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California Energy Commission Awards $5M to 3D Printed Homebuilder Mighty Buildings

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Mighty Buildings, the Oakland-based additive construction (AC) firm specializing in prefabricated, climate-resilient homes, has been awarded a $5 million GFO-22-305 grant from the California Energy Commission. In partnership with Lawrence Berkeley National Laboratory (LBNL) and Habitat for Humanity, Mighty Buildings will deploy the funds to develop, test, and demonstrate the use of its AC technology to provide cost-effective, zero-carbon or near-zero-carbon homes to under-resourced communities.

Mighty Buildings plans to develop and construct three prefab townhomes, which upon completion will be located in Bay Point, California, in the San Francisco Bay Area. The homes are intended to go to low-income families, defined as those making 80% or less of the area media income (AMI).

The project’s details include a number of specific objectives that Mighty Buildings and its partners aim to achieve, in order to exhibit advantages that are unique to the company’s core tech. These include plans for Habitat for Humanity to create a workforce training program that combines in-person and digital training, the introduction of new offsite 3D printing techniques intended to maximize the portion of construction done offsite, and the incorporation of new, on-site structural/waterproofing test kits for the completed homes.

As has become expected when Mighty Buildings is involved, the most exciting features of the project are the aspects surrounding clean energy. Each home will come equipped with the combination of solar photovoltaic (PV) panels and a small battery, enabling “cool rooms” designed to shift peak loads from one concentrated evening period to “multiple scattered peak periods through the day”.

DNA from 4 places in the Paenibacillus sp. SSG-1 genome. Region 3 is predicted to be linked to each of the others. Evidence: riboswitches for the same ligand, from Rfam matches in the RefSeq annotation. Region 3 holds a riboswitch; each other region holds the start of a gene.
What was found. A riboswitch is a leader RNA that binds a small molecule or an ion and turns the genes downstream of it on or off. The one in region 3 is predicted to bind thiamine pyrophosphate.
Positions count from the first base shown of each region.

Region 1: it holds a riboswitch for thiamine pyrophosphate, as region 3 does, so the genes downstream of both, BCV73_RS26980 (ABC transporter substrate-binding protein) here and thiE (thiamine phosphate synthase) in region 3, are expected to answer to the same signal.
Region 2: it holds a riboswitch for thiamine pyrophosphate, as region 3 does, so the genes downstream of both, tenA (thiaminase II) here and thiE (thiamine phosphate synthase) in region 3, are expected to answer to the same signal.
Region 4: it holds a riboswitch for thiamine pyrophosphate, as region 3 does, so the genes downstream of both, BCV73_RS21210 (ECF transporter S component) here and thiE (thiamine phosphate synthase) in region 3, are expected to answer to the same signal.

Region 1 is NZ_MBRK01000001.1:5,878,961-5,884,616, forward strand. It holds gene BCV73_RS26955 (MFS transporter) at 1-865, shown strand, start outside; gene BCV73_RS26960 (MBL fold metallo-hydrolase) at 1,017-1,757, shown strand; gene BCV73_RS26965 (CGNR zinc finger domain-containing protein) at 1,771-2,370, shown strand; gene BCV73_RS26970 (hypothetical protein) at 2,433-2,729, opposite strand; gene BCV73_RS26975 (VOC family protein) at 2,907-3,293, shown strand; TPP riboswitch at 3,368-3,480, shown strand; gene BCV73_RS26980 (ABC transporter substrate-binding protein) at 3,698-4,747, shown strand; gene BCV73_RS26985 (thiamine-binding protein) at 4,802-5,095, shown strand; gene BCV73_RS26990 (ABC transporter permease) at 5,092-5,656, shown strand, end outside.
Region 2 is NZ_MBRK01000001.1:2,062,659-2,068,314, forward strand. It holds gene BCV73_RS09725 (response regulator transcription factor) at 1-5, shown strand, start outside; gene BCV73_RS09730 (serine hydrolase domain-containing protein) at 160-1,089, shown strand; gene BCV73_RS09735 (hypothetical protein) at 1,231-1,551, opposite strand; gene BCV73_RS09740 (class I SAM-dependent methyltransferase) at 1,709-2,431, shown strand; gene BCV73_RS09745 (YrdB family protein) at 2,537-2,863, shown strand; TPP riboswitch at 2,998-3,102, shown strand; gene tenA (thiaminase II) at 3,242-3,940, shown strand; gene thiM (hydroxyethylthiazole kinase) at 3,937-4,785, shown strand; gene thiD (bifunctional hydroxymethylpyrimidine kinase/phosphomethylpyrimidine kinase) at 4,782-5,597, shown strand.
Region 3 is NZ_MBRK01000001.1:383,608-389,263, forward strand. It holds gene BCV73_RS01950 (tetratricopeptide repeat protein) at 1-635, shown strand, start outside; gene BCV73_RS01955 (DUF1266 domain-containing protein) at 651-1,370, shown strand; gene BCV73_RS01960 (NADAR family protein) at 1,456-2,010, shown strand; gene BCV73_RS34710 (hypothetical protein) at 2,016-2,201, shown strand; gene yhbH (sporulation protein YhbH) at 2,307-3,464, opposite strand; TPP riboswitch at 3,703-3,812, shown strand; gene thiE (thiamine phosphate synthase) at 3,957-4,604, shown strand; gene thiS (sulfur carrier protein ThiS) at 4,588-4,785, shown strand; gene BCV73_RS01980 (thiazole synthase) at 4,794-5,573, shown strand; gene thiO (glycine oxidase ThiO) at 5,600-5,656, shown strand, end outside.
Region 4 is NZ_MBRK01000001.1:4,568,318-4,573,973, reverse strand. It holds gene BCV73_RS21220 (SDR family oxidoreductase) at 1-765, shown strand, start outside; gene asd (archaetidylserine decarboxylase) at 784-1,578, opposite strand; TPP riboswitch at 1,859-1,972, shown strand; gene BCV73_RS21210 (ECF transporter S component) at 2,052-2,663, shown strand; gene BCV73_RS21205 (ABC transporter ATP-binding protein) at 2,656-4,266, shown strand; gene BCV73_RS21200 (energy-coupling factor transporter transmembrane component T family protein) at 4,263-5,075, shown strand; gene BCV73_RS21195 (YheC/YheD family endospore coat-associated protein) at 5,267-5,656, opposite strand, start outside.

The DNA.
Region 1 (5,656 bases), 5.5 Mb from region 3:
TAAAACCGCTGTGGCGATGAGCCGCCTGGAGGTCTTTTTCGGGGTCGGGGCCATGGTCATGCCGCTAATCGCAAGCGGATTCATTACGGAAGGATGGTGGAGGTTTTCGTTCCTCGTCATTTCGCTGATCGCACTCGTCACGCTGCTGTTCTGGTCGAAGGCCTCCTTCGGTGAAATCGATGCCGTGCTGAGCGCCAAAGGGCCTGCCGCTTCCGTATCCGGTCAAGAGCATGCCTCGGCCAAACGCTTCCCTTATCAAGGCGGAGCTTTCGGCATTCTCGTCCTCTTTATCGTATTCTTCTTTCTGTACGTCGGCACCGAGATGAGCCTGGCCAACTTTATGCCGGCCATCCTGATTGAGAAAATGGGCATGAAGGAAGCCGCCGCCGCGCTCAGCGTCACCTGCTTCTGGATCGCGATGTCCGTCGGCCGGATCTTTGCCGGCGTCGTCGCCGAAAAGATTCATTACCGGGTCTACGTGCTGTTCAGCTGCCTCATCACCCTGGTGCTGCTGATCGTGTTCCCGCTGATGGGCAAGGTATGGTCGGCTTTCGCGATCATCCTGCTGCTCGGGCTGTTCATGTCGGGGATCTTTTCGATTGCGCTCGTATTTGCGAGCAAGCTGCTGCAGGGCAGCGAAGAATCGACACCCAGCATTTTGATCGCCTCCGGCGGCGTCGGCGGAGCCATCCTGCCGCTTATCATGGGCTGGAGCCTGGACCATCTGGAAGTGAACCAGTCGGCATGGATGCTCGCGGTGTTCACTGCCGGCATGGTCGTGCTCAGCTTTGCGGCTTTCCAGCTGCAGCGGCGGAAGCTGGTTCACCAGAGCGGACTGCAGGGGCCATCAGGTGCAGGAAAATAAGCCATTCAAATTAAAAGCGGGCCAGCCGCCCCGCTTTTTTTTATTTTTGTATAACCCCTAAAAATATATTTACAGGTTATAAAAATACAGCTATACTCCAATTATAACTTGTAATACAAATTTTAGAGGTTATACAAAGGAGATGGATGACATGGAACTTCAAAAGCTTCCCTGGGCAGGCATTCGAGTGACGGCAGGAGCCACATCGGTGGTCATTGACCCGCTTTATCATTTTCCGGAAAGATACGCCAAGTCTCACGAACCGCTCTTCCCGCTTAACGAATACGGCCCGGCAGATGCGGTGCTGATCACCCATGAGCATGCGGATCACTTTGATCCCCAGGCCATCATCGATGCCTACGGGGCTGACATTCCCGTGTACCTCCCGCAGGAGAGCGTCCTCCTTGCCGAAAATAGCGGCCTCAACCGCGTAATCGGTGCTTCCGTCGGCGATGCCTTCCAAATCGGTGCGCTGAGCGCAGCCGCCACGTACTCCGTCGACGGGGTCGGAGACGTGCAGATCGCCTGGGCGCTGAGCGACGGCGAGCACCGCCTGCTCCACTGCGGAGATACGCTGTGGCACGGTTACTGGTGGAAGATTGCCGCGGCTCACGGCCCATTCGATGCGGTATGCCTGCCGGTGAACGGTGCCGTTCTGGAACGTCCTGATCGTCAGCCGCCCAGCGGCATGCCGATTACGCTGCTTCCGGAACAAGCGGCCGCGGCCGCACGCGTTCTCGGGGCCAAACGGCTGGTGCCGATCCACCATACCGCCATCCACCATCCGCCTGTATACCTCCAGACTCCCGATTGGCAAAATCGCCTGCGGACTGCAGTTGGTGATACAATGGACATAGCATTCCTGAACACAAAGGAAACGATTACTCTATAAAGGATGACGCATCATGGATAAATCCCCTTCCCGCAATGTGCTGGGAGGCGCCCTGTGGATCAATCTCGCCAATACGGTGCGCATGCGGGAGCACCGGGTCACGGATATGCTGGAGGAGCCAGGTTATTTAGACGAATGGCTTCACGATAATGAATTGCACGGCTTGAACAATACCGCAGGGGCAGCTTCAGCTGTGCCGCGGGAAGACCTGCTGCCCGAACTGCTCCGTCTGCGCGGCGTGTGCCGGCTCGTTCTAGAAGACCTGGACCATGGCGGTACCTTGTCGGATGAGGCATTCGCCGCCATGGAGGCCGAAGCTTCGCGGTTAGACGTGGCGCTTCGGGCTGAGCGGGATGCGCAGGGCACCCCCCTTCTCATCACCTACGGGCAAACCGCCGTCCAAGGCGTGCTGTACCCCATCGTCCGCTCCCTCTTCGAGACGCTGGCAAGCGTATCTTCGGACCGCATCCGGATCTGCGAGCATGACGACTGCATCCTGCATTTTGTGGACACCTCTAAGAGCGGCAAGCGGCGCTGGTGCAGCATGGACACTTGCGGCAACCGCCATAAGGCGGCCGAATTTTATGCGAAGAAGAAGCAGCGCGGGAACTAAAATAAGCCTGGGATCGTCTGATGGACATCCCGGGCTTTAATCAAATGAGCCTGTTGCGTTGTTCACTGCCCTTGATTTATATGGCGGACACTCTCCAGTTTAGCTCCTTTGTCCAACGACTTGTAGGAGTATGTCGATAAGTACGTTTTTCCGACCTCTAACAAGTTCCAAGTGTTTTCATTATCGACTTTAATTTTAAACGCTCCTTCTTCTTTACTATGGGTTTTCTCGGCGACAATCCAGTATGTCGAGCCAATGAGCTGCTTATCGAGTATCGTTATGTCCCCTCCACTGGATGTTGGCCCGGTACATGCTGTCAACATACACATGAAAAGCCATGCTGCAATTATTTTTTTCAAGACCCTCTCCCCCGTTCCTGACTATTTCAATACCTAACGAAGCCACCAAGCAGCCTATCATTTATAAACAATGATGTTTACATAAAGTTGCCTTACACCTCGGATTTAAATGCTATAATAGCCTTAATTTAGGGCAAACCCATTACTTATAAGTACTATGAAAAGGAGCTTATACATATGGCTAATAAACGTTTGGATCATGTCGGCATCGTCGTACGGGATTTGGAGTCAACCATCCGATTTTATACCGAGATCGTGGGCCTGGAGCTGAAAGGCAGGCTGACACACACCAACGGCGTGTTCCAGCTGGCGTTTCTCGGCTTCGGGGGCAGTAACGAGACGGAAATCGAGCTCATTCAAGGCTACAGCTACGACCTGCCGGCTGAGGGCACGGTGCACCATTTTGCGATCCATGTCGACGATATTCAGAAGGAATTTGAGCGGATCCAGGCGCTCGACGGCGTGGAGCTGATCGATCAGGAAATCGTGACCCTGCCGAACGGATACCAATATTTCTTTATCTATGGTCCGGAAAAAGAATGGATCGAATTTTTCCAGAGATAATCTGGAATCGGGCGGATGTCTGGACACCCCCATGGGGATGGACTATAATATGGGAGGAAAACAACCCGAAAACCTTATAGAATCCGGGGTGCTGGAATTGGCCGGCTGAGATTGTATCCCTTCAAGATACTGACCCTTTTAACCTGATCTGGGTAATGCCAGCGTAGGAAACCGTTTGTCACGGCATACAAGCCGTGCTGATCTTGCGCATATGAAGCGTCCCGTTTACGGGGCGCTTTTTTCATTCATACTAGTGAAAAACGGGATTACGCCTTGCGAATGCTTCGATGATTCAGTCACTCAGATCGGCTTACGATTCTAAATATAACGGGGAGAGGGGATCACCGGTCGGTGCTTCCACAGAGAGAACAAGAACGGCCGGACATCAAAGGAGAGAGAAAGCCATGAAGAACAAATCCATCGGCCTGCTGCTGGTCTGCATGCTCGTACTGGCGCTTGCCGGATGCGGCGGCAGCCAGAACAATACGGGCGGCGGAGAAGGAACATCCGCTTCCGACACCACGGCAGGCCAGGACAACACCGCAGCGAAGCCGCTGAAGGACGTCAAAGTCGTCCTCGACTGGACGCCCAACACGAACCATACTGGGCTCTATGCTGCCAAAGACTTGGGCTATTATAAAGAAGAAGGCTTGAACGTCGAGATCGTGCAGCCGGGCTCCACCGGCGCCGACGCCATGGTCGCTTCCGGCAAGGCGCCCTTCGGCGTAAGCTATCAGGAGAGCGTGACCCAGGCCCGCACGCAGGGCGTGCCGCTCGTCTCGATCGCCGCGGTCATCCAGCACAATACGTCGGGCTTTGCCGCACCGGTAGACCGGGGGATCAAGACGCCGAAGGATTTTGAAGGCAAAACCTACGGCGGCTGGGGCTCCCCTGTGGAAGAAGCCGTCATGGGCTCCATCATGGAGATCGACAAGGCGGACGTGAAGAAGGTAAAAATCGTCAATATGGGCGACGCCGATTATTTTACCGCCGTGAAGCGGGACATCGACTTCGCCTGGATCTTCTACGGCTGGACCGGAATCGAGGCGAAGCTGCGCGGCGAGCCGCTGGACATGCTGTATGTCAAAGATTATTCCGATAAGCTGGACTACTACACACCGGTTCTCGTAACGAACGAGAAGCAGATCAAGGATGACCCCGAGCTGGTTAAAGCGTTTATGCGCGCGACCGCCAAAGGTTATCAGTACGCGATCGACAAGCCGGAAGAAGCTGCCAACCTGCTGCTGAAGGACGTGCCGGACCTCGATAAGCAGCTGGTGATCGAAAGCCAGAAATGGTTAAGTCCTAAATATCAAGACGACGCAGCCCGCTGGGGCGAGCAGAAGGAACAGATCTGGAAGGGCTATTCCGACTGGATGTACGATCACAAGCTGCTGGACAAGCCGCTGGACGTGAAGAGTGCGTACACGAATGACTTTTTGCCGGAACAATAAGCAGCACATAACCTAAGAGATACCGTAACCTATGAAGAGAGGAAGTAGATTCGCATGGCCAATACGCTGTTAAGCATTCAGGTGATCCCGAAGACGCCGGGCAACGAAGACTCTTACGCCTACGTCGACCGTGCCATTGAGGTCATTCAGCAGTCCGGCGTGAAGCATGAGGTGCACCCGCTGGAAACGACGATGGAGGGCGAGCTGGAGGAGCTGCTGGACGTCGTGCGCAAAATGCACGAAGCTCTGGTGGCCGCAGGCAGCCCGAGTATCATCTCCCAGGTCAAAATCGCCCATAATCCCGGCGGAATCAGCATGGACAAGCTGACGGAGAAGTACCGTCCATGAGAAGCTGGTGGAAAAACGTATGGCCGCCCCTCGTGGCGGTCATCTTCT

In addition to increased climate-resilience, the purpose of the cool room concept is to help lower the homes’ 10-year total cost of ownership (TCO). LBNL will also develop a novel model based on assessing the cost of manufacturing and energy of Mighty Buildings’ prefabs, with the goal of applying that model for modular prefabs on a larger scale.

The world’s first net zero energy 3D printed home, completed by Mighty Buildings in the fall of 2022

In a press release about the $5 million grant from the California Energy Commission, the CEO of Mighty Buildings, Scott Gebicke, said, “We are thrilled to embark on this groundbreaking project. Our collaboration with [LBNL] and Habitat for Humanity reflects our commitment to innovation, sustainability, and our community. The support provided by this grant goes beyond building three townhomes; it’s actively shaping the future of construction in California. We envision a future where affordable, resilient, and energy-efficient homes are the standard, not an exception.”

The site of Mighty Buildings’ project at the Bucky Dome Home in Carbondale, Illinois

After completing the world’s first net zero energy 3D printed home and naming Scott Gebicke its CEO in Q4 2022, Mighty Buildings has — somewhat quietly — had a big 2023. The company built a new factory in Mexico, landed a $52 million funding round that will help it expand into the Gulf region, and announced a project to construct a visitors’ center/museum at the R. Buckminster Fuller and Anne Hewlett Dome Home in Carbondale, Illinois.

Mighty Buildings’ business model should give it a major edge in the AC market, especially when it comes to the company’s potential for scaling up quickly. Don’t be surprised if you hear about even more ambitious projects from Mighty Buildings in 2024.

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